As I have observed before (probably too many times), my fiction is binary in nature. I simply place my protagonists in a location with an idea. The characters then make a series of decisions from the beginning of the story to the end. Yes or no? Up or down? Left or right? These decisions determine not just the nature of the adventure and the eventual outcome, but even the length of the book. In TULARE, my protagonists made decisions that precluded a swift conclusion. It is a long book.
All of my novels are what I term “character driven”, meaning the characters make the choices. Once the personalities and character traits of the protagonists have been established, I must be true to them. So when Zack Tolliver is visited nightly by a troublesome dream, his reaction is to “get over it” and he does nothing. Libby, on the other hand, tells him to go see a shrink. Neither can do else; their characters are set, and the way they respond is prescribed.
In a series, by book number ten, the personalities of the protagonists have been long established, making the task of the author even easier––and more difficult. Easier, because the plot can unravel almost automatically as Zack and Eagle Feather determine the twists and turns; more difficult, because by now the reader is tuned to the protagonists’ tendencies and will notice if they do not follow form.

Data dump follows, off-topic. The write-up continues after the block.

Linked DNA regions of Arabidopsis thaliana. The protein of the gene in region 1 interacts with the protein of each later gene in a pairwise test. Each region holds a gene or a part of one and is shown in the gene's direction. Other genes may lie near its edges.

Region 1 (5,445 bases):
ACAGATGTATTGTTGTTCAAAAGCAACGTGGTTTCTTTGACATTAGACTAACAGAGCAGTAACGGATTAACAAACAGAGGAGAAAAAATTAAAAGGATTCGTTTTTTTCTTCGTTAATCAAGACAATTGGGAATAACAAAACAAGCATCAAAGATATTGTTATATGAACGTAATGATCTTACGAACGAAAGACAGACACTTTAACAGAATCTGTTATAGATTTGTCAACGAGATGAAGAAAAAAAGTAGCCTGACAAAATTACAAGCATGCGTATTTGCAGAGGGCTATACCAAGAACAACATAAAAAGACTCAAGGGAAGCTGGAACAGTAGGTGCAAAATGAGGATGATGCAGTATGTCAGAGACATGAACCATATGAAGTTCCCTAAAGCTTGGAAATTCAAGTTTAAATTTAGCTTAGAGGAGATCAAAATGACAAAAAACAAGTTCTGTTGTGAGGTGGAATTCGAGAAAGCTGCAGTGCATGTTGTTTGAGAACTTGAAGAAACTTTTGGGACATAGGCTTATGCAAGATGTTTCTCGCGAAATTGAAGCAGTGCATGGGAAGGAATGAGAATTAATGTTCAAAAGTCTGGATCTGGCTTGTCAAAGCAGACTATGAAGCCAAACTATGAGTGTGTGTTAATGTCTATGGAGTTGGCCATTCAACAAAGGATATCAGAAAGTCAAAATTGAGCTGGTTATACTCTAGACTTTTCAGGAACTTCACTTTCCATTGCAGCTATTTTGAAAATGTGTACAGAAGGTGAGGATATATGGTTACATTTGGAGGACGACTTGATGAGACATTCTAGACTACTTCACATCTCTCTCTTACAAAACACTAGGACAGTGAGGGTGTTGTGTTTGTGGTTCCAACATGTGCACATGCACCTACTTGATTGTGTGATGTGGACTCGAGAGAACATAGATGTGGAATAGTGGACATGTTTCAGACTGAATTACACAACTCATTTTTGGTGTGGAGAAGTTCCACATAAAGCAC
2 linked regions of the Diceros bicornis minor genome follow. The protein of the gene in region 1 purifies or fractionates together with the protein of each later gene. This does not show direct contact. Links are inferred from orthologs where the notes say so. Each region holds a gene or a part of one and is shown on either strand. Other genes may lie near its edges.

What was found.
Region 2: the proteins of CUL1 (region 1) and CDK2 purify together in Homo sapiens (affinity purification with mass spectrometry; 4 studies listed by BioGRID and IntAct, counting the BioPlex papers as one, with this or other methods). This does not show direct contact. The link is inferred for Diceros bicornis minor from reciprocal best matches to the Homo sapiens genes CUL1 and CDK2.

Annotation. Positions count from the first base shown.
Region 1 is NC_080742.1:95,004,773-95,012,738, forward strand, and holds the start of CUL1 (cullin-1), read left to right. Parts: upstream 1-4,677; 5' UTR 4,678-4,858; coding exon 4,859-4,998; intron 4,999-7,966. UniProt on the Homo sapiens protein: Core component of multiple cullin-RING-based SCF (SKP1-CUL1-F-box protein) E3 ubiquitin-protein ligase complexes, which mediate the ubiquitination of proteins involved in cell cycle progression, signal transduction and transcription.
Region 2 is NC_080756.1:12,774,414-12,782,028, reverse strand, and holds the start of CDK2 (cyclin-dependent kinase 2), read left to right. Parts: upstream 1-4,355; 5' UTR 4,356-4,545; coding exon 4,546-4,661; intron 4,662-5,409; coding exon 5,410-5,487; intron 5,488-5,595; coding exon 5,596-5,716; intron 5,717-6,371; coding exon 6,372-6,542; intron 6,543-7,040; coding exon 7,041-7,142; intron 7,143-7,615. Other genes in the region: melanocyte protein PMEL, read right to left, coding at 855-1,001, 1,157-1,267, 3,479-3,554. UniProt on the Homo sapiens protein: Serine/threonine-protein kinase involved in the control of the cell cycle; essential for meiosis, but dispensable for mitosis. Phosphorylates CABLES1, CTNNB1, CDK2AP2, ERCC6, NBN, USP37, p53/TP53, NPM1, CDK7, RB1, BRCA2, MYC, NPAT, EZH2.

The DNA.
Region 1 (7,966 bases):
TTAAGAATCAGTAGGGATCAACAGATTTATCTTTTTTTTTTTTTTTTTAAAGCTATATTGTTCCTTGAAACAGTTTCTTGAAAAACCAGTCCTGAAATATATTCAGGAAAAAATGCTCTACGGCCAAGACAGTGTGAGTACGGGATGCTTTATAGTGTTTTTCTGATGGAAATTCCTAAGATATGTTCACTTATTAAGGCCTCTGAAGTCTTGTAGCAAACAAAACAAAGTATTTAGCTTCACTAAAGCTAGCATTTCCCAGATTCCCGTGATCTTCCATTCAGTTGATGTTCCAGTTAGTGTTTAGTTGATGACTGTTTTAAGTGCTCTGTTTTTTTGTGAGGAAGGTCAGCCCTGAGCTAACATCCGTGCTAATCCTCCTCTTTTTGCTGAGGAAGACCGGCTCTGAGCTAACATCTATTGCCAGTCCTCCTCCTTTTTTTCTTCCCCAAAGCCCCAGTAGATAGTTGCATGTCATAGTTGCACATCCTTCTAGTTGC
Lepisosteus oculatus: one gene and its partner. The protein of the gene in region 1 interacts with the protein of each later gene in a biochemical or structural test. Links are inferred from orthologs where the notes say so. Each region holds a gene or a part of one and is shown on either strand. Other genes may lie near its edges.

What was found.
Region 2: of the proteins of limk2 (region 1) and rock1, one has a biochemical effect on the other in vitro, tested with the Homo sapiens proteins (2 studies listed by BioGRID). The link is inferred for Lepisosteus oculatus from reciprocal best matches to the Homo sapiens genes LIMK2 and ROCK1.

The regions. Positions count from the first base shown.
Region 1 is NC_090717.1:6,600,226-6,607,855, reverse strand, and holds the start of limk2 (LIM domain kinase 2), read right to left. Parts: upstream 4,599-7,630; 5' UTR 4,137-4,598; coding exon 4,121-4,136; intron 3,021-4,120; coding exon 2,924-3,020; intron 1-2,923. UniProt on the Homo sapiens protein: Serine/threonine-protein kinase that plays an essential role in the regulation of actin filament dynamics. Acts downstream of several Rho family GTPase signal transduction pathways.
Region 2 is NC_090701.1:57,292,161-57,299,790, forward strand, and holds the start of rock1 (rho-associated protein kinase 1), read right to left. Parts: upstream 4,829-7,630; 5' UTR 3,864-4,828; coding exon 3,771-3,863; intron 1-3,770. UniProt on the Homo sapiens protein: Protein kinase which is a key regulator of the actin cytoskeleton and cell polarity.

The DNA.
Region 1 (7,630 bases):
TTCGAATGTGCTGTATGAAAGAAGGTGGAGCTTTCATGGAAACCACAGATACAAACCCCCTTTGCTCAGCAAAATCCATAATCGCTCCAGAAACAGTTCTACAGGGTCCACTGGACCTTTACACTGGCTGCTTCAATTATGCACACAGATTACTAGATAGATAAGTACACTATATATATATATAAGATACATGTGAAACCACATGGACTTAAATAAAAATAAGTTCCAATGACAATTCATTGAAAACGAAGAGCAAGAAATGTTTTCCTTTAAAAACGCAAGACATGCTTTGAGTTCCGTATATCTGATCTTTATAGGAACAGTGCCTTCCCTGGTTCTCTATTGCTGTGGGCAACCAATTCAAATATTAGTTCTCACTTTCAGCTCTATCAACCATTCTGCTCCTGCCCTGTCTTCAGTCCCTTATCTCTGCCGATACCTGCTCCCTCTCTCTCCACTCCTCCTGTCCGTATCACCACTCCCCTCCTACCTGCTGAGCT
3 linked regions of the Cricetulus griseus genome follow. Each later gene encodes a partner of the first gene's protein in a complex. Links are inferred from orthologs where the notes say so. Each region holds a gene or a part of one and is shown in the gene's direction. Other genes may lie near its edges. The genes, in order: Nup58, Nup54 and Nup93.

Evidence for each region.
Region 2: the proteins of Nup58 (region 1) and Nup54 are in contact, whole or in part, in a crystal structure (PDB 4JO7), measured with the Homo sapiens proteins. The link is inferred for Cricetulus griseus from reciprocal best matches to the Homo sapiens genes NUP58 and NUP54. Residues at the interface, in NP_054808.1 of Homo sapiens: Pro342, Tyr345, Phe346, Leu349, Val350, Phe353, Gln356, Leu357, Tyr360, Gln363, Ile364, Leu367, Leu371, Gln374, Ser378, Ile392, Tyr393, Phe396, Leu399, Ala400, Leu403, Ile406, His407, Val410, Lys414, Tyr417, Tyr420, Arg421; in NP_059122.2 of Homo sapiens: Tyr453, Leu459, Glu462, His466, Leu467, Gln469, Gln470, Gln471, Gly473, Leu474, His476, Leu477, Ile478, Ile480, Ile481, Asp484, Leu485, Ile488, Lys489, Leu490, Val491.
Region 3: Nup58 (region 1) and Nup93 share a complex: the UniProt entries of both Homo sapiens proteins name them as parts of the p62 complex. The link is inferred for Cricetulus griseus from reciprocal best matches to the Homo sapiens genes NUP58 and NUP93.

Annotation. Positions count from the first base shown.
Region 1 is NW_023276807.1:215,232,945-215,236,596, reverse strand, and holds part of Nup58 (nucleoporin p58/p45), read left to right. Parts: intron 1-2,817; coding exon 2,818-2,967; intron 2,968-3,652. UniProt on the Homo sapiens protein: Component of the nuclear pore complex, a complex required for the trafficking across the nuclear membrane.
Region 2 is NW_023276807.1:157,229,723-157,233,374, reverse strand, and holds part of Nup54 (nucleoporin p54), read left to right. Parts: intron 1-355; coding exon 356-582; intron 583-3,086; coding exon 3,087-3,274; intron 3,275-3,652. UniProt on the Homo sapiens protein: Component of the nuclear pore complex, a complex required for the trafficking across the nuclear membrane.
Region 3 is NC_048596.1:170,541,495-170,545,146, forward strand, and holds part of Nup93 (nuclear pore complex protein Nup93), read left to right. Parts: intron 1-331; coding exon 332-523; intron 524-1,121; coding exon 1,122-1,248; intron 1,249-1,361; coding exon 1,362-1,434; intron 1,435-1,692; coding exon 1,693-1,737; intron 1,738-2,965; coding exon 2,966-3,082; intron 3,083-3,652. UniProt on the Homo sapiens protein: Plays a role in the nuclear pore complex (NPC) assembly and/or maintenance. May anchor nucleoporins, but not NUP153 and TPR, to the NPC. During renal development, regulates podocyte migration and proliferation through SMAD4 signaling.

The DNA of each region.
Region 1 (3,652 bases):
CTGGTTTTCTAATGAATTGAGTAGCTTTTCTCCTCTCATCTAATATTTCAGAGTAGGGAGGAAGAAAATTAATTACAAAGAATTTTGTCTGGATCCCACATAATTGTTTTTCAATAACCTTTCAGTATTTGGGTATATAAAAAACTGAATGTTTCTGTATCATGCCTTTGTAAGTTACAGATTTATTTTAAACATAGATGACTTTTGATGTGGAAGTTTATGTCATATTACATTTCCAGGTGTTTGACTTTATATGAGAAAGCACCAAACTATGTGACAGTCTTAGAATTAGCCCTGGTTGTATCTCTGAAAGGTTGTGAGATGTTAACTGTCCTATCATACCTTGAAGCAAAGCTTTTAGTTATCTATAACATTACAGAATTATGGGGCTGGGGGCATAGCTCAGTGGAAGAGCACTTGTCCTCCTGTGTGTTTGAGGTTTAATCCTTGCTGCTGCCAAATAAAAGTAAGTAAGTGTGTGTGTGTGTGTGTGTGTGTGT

TULARE was a long journey but absorbing. Zack, Libby, Eagle Feather, and even Jimmy Chaparral are older now, and their actions are influenced by the weight of greater maturity and longer experience. As in each series novel I write, my research uncovered absorbing mysteries, legends, and other discoveries. The once and vanished Tulare Lake is not the least of these, and the once populous and now diminished Yokuts people it supported have their own tragic history with a Phoenix-like rising ending. The land northwest of Bakersfield where my fiction unfolds is now a remarkable mix of extensive farm and ranch land, oil fields, Air Force base, Rancheria, and urban development.
The Central Valley of California is as rich a resource for a fiction writer today as it was for Steinbeck three quarters of a century ago. While this writer hopes to evoke adventure, excitement, and mystery rather than the literary masterpieces of the former, our goals coincide in the hope of great entertainment.